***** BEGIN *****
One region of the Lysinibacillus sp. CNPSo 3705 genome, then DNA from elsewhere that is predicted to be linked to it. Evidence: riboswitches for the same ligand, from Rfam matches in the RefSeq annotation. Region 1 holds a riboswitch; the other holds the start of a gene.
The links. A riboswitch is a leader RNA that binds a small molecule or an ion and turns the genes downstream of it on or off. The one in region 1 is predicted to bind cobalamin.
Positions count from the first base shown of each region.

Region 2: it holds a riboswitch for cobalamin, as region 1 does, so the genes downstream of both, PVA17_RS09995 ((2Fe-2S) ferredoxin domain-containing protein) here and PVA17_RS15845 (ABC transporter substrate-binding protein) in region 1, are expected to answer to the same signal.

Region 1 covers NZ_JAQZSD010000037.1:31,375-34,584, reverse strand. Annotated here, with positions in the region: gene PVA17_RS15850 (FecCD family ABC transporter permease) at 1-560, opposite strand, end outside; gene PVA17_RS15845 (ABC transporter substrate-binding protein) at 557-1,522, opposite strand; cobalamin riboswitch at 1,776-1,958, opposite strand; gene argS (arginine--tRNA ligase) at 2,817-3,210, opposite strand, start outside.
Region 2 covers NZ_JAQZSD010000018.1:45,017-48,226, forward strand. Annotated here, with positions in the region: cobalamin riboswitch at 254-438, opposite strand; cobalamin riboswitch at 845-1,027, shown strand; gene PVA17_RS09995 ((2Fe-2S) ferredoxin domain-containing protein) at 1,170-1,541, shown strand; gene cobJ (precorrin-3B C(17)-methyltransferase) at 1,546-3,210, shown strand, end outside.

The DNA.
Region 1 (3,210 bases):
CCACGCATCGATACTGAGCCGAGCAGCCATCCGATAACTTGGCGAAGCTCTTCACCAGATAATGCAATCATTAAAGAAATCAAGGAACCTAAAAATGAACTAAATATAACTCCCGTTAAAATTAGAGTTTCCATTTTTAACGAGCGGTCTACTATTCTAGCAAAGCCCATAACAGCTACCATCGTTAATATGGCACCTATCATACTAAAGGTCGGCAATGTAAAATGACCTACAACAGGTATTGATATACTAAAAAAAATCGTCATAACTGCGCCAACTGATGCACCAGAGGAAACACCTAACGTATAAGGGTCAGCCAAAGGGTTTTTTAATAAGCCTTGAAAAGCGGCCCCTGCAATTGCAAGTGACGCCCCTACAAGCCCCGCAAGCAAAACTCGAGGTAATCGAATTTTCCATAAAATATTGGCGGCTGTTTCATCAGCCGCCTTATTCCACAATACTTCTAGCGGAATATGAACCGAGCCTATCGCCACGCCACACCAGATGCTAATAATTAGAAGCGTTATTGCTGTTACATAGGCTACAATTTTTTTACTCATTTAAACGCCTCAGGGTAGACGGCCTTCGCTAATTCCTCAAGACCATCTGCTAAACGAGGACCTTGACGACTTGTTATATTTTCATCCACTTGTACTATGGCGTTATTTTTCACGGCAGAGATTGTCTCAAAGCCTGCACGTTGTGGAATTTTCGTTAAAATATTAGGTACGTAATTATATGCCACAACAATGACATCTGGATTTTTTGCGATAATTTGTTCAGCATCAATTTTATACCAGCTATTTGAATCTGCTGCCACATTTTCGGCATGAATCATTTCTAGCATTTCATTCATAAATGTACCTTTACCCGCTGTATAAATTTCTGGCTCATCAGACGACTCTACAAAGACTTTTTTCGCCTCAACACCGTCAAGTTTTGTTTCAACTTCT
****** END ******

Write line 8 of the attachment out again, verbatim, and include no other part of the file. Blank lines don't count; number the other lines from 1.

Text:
Region 1 (3,210 bases):